Credit Suisse’s recent troubles can partly be put down to a series of scandals that have eroded confidence in this banking giant. Indeed, a company’s reputation can be totally ruined by the uncovering of accounting irregularities. If all companies wish to preserve their image, are they all in the same boat?
Among the more than 600,000 companies in Switzerland, family firms are undeniably in a class of their own. They regularly make the headlines for their exceptional longevity and ability to withstand shocks. Their long-term vision ensures a resilience that many might envy. In family-run businesses, management teams are committed to preserving both the company’s financial interests and its socio-emotional aspects over the long term. From this perspective, theory suggests that management decisions aim to protect two types of ‘wealth’: economic wealth, as it is usually understood, and social-emotional wealth. The latter leads to the pursuit of non-financial objectives aimed at strengthening the sense of belonging to the family, enabling the transmission of family values and ensuring intergenerational succession. Socio-emotional wealth depends to some extent on the reputation of the family business. This reputation can be tarnished by a number of events: a governance crisis, a health scandal, accounting manipulation, etc.
Among family businesses, eponymous companies are those that bear the name of their founder or founding family. Examples in Switzerland include Bobst, Kudelski, Meier Tobler and Zehnder. This type of company is well known to the general public. The names Gucci, Guinness, Michelin and Rothschild in Europe, and Disney, Heinz and Hewlett-Packard in the United States immediately spring to mind. As Switzerland has one of the highest concentrations of large family businesses in Europe, this makes eponymous companies particularly visible, and therefore mindful of their socio-emotional wealth. This was not the case for Gerald Ratner, known for publicly criticizing the products sold in his eponymous jewelry stores in 1991. Ratners, renamed ‘Crapners’ by the press and whose image had considerably deteriorated, had to abandon the name of the founding family in the hope to make up for the affront!
An exchange attributed to the Sackler family illustrates their desire to protect the family and its name, at a time when OxyContin was in the spotlight due to the opiate addiction created in the USA.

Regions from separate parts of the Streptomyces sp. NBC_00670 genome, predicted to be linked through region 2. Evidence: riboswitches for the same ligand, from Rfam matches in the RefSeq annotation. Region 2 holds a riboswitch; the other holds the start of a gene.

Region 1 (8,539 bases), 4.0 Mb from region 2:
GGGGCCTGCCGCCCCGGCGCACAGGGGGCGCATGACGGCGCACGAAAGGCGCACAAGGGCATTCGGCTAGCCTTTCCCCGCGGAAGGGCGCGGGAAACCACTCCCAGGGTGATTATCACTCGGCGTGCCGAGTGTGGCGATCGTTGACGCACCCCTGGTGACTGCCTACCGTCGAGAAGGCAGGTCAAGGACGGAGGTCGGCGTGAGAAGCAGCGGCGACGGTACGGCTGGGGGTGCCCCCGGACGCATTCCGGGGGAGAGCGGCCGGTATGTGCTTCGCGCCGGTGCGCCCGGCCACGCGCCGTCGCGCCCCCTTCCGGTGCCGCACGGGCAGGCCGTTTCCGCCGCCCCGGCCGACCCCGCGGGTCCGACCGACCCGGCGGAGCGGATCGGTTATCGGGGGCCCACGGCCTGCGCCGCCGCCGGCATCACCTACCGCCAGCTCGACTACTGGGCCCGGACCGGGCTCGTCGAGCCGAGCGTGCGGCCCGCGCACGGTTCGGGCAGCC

“Uncle Arthur never kept a single company in his own name for exactly this reason.
We’ll put up a firewall between the name and the product.”-
From the Painkiller series on Netflix, S01E04.
The aim is to ensure that the company’s legal troubles do not reflect negatively on the clan’s members or tarnish the philanthropic actions undertaken by the Sackler dynasty. In this case, naming the family company Purdue Pharma appears highly beneficial!
In a recent study, a group of international researchers (Canada, France and Switzerland) therefore asked whether the greater reputational concerns of eponymous firms prompt them to manage their income less, for fear that the discovery of such a behavior might tarnish their image and thus their socio-emotional wealth. The answer is: yes, but not all the time.
In their recently published study1, researchers show that Swiss-listed eponymous family firms distinguish themselves from other companies in that they are indeed less tempted to manage their earnings (i.e., they disclose less manipulated and therefore better-quality earnings). This means these companies are less inclined to voluntarily interfere with the profit and loss reported annually. Why is this? The explanation lies in the very strong identification of the owners with the company when they gave it their name.
However, there are two cases that undermine this behavior. The first is the voluntary switch from IFRS to Swiss GAAP accounting standards. In this case, the eponymous family businesses take advantage of a break in the comparability of accounting data and manage their earnings, as the risk of detection is lower. The second situation arises when a family member chairs the board of directors or leads the management team. In this configuration, other incentives come into conflict with the preservation of socio-emotional wealth, such as the need to demonstrate one’s ability as a leader.
In conclusion, the current research on Swiss eponymous companies shows that they generally disclose better-quality earnings. Given the importance of earnings in financial analysis and valuation, this information is a factor to be considered when allocating capital. A contextual assessment of the company is also crucial, as certain situations, such as a change in accounting standards or the presence of family members on the executive committee, can undermine this positive link between eponymous family firms and earnings quality.
1Cédric Poretti, Tiphaine Jérôme and Carl Brousseau (2023) Family identification and earnings management in listed firms, Accounting in Europe, DOI: 10.1080/17449480.2023.2231964
Professor at Grenoble Alpes University, France
Professor at Laval University, Canada